Guilt-Free Drinks at Vowz Bar - Japanspecialist

Guilt-Free Drinks at Vowz Bar

24 Jan 2023

How does a bar run by monks sound? Crazy? Welcome to Vowz Bar!

Let’s Start with What You Want to Know: Yes, They're Real Monks

Vowz has made a name for itself as being one of the only bars owned and run by Buddhist monks. You will find it in Yotsuya, Tokyo at the very heart of a nightlife district usually mainly occupied by local businessmen after work. Vowz might be hard to find if you don’t know where it is, don’t hesitate to check pictures or online maps to give you a hint on where to look. When you catch the sign, climb the stairs to access this very atypical bar on the first floor of a narrow buislding.

The raison d’être of Vowz bar is to open up the dialogue between monks and the public. Yoshinobu Fujioka opened in 2000 this really peculiar place as a monk from a liberal branch of Buddhism: Jodo-Shinshu. At the time, it was a way to do some marketing for this philosophy and help it to get more publicity out there. It sure worked as the bar has been striving for the last 2 decades and is often packed!

Sake bottle and cup with restaurant out of focus in the background.

You wouldn’t guess when visiting, but Japan is seeing a decline in interest in local beliefs: Shintoism and Buddhism. Opening Vowz was also a way to reconnect with the Youngs, trying to adapt to their new way of life and find a common ground. If you ask the waiters, it seems to work as they will confine that most of the clients are asking for advice and will gladly hear what the monks have to say back to them. Monk-waiters from the Vowz bar are coming from various branches of Buddhism and some will drink alcohol, some others not, marry, eat vegan or not; but still, they are all cohabitating in a respectful manner.

Eat, Pray, Love

At Vowz, you can get a drink, food, and some advice too, directly from the monks. Just as your good old favorite bar would do for you, the monks will discuss with you anything you want, with little hints of philosophy along the way. The bar itself looks like every other cozy and dimly lighted bar you would know, except for the Buddha statues or altar dispatched in the décor. Buddhism is not only décor though: at 9 pm, the bell rings, and the praying start. Don’t be afraid! This is no proselytism, and nobody forces you to participate. You’re welcome to follow the crowd, and you’re even equipped with a sheet of instructions to follow. All you’re asked for is to respect this little ceremony that will last around 15 minutes. We would encourage you to participate, as it is an impressive moment of gathering that you can share with everyone present on this precise night. A unique experience as it is.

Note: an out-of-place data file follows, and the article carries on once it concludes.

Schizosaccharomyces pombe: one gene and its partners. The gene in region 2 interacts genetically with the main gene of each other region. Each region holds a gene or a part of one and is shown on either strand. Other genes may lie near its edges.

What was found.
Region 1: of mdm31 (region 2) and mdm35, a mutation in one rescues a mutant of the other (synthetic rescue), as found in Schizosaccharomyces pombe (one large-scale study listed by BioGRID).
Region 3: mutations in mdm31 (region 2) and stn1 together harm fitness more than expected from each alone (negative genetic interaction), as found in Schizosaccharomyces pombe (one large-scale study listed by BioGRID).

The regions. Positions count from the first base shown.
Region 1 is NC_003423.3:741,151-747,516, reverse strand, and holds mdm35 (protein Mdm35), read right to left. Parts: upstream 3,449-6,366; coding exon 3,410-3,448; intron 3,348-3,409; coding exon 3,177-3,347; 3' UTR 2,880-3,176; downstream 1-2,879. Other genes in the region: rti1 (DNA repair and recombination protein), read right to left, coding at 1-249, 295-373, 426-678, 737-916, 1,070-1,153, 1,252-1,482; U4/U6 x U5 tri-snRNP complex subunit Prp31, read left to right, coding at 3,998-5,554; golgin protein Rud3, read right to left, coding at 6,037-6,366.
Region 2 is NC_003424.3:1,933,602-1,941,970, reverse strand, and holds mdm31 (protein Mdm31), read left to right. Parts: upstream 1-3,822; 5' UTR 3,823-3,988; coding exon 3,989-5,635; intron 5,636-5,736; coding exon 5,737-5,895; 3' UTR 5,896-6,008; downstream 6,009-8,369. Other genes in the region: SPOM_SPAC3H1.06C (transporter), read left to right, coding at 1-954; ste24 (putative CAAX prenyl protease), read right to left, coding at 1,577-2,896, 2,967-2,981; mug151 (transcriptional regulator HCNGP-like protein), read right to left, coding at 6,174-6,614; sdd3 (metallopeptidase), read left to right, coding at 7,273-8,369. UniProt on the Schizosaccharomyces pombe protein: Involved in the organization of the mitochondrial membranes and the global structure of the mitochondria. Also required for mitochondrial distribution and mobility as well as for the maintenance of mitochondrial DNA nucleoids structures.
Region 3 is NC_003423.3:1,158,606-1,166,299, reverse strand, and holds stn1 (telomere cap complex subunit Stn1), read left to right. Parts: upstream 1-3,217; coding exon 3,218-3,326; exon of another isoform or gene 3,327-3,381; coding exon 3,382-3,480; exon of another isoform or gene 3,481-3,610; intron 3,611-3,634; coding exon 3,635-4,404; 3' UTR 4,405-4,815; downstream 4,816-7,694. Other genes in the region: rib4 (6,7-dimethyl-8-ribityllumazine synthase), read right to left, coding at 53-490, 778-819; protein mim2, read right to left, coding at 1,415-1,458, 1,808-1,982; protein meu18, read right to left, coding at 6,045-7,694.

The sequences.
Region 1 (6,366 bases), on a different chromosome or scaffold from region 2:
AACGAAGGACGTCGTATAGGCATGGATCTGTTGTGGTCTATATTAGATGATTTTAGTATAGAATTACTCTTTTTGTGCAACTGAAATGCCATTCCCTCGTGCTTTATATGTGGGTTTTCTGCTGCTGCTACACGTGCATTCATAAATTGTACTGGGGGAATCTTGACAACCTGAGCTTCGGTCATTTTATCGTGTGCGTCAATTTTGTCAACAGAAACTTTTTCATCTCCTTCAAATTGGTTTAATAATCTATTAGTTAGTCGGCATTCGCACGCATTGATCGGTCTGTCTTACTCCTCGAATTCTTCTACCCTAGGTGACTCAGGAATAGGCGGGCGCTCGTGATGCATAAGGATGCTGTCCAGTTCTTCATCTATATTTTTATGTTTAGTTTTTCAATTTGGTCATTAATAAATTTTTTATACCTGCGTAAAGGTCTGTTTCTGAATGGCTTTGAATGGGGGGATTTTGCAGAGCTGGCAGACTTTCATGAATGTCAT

The following moment of silence and humility will stall a little until everyone resumes their activities, a little calmer and more centered than before.

Japanese Woman Buddhist Monk Reciting A Prayer In Front Of A Butsudan

And Learn

The activities of the bar don’t stop at providing food, drinks, and a moment to share. The monks also, organize workshops and meditation sessions to transmit even the Buddhist way of life, and peaceful mindset to everyone that might be interested. Vowz bar might seem like a gimmick when you first hear about it, but it is as honest and straightforward as it looks: it’s a temple, in the shape of a bar.

It seems like the challenge Yoshinobu Fujioka wanted to achieve is in a good way, a visit to Vowz bar will make you want to learn more about Buddhism and how one can live in peace with the world. Not to mention the homemade cocktails are all to die for, and the food is vegan – and delicious!

Stone sculptures, flowers and golden lamps at buddisth altar, Osaka, Japan

What we thought would be a fun and original activity became a real journey, into ourselves, into Japan, and into Buddhism. Curious, practitioners, or looking for something new, Vowz bar is your way to go. Learn more about Vowz Bar activities directly on their website (only in Japanese), and don’t miss their music band!

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A traditional red Japanese gate torii with black writing in Fushimi Inari Shrine, Kyoto, Japan